Test taking is a skill, its not necessarily a reflection on the amount of law that you know.
What did you use to prep? I'm contemplating getting the LEEWS series before starting this fall. I know that you've posted on the benefits of the program before. Is that what you used to prep over the summer or did you save it midterms/finals season? Quote from: jdohno on July 07, 2005, 05:56:46 PMI'm sorry Sands. I have to disagree with you below. I prepped last summer and it helped out big time this year. I did very well.
I'm sorry Sands. I have to disagree with you below. I prepped last summer and it helped out big time this year. I did very well.
Quote from: Burning Sands on July 07, 2005, 03:05:59 PMQuote from: ScurvyWench on July 07, 2005, 01:28:50 PMSands, was your Law Review an automatic grade-on, write-on or combo? If it had a write-on component how did you go about doing it? shiiiiiiiiiiiiiiiiiiiiiiiiiii iiiiiiiiiiiiiiiit...Girl, that's a story and a half!!! real quick, my school's Law Review is a combo of both grades and write-on. I'll have to give you the story later cuz I gotta run.I'm so proud of you dude...who would have thought back in 04 you'd be sitting on law review with those tight grades??? You need to really laugh now looking back at your engineer days!
Quote from: ScurvyWench on July 07, 2005, 01:28:50 PMSands, was your Law Review an automatic grade-on, write-on or combo? If it had a write-on component how did you go about doing it? shiiiiiiiiiiiiiiiiiiiiiiiiiii iiiiiiiiiiiiiiiit...Girl, that's a story and a half!!! real quick, my school's Law Review is a combo of both grades and write-on. I'll have to give you the story later cuz I gotta run.
Sands, was your Law Review an automatic grade-on, write-on or combo? If it had a write-on component how did you go about doing it?
But there are areas of contracts that every first year goes over offer and acceptance, consideration, statutue of frauds. You're not reading the whole E&Es over the summer. You read the sections most likely to be covered in your first year classes. At my school, the majority of my prepping was on the ball.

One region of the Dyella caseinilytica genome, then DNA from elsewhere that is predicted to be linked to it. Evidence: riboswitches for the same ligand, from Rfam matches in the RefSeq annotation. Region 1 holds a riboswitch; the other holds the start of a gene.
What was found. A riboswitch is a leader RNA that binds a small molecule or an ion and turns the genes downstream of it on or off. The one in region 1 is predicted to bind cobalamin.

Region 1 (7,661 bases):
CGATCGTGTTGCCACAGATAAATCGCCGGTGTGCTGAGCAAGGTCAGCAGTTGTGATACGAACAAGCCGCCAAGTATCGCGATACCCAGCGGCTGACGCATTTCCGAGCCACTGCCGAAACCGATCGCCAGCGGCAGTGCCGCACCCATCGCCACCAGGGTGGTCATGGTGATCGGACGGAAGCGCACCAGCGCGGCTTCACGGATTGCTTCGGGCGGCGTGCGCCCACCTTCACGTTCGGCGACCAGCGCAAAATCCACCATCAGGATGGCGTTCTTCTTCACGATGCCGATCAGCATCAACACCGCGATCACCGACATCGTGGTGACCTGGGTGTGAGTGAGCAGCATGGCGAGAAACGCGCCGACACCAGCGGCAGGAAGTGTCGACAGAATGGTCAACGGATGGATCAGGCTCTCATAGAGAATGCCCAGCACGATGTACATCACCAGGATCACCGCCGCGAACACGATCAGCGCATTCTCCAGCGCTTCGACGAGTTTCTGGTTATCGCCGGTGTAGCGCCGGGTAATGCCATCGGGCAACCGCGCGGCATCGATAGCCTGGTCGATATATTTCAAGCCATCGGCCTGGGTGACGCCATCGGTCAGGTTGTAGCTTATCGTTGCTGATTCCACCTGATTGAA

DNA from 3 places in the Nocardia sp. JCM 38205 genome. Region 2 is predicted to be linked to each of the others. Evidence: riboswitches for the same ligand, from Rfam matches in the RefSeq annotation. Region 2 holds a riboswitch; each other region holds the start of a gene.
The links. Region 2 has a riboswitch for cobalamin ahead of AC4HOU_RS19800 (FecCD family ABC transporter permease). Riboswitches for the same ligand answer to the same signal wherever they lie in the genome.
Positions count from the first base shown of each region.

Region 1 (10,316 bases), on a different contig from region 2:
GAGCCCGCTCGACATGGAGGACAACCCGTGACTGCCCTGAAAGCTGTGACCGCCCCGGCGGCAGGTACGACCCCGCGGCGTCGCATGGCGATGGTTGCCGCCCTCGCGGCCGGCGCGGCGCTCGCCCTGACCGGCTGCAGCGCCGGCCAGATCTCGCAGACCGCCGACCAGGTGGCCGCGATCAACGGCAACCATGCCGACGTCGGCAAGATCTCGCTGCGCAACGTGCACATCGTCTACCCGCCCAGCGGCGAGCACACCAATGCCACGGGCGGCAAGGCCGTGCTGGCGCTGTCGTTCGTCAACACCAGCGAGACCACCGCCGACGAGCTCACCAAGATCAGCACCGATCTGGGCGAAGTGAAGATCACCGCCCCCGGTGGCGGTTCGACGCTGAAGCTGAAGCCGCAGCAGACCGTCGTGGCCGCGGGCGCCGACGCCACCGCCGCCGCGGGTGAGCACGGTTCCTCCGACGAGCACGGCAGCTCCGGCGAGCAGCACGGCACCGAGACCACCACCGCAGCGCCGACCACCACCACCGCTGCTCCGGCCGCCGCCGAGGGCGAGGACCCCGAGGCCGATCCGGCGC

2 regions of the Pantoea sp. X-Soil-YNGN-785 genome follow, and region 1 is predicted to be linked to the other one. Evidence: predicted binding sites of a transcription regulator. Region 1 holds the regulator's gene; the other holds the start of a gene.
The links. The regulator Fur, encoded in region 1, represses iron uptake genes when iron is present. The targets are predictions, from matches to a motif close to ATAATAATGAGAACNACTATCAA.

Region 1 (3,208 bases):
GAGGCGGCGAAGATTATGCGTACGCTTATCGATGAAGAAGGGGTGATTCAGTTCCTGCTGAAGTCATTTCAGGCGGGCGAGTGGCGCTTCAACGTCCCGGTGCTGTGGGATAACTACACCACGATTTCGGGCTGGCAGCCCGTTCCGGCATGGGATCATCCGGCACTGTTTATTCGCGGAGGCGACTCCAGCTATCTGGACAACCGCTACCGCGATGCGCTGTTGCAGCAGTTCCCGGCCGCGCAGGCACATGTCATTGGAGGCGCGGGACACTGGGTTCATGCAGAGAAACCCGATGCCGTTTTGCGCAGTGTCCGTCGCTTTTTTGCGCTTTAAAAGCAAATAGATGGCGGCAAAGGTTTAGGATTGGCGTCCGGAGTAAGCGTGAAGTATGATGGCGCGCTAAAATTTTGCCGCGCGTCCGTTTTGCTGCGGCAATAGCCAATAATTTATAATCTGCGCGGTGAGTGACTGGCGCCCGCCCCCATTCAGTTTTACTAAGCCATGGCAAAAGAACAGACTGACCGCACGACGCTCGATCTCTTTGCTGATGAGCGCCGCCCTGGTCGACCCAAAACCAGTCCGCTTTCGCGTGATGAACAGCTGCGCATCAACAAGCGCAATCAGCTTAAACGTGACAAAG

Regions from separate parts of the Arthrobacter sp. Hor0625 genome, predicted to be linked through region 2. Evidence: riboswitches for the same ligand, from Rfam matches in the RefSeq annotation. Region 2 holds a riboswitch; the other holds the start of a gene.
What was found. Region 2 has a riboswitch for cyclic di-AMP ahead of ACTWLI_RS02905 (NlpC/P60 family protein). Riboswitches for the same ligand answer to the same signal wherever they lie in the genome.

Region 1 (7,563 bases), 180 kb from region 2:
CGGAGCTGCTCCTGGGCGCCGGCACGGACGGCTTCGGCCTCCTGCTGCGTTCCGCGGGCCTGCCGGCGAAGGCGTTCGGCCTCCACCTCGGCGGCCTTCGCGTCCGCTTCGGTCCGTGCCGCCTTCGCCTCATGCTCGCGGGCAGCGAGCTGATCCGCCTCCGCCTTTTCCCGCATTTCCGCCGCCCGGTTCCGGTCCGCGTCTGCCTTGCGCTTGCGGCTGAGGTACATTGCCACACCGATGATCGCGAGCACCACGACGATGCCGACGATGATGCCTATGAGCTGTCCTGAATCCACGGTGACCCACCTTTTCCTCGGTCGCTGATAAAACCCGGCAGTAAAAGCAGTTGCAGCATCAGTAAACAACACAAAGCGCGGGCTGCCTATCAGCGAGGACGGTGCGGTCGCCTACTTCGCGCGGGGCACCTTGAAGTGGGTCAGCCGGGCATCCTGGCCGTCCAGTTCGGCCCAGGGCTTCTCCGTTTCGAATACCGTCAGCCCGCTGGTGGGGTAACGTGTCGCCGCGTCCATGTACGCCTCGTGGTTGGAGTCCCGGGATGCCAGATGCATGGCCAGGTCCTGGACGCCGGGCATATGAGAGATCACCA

Jdohno, no I didn't have any "how to" manuals. I just approached it very systematically (probably the engineer in me coming out). At our school you have 7 days to do it. They give you a recent slip opinion from the Supreme Court that hasn't been published yet, and 600 pages of materials to read thru that include other supreme court cases, some appellate cases, some state cases, some law review articles on the topic, some other secondary cr@p, and a bunch of little hidden things, some designed to be helpful, some designed to intentionally throw you off, which during a 7 day write-on competition can make the difference between law review and no law review if you get sidetracked.For 7 days straight I ate, drank and slept write-on competition. I made a schedule of exactly where I should be at in the process each day. I've talked to some of the other people who made it, and their schedules vary from mine, but we all have one thing in common. For those 7 days we shut out all outside activities. And everybody I've talked to so far who made it told me that during those last 2 or 3 days it was non-stop, all-nighters, no sleep, myself included. Those were my first all-nighters in law school. I have a feeling, with the amount of work law review requires, they will not be my last.So basically it was just all about buckling down for however long your school's competition lasts. I know over at Cardozo theirs is 3 days. Each school will vary. It sounds obvious but you have to be dedicated and disciplined. Its easy to say now, but when you're staring at 600 pages of legal cases and secondary sources, it can be a bit much. A lot of cats said "f*ck it" after about the first day. Others stuck with it, but started late because they wanted to relax after finals for a few days. They didn't make it. Others started right away but dipped out around midnight each night. They didn't make it eiher. By midnight, the rest of us who did make it were usually just catching our second wind.Its crazy, but in the end you get out of it what you put into it. And mind you, this is the just the writing component. Good grades in law school is a whole other story...
I'm sorry. I don't want to make you relive the nightmare. But what about your citing? Did you do your Bluebook cites before you got into the cases? Did you dedicate a day to just doing cites and making sure they were correct? My friends have told me to set up a schedule similar to what you did but I'm concerned about the cites. We didn't use the Bluebook at my former school. So I'm little worried. Thanks.
Wow, that was a mouth full! I will save everybody some time and just say that I agree to disagree with you on the prepping issue. I selected this quote only to say that this is my point though, you say you only read the sections most likely to be covered. Your average pre-law does not know what those are. I gathered from your earlier posts that what you read during your summer was, fortunately, what you saw during your school year, thus your advocacy for prepping. BTW, what school are you coming from and where are you transferring to?
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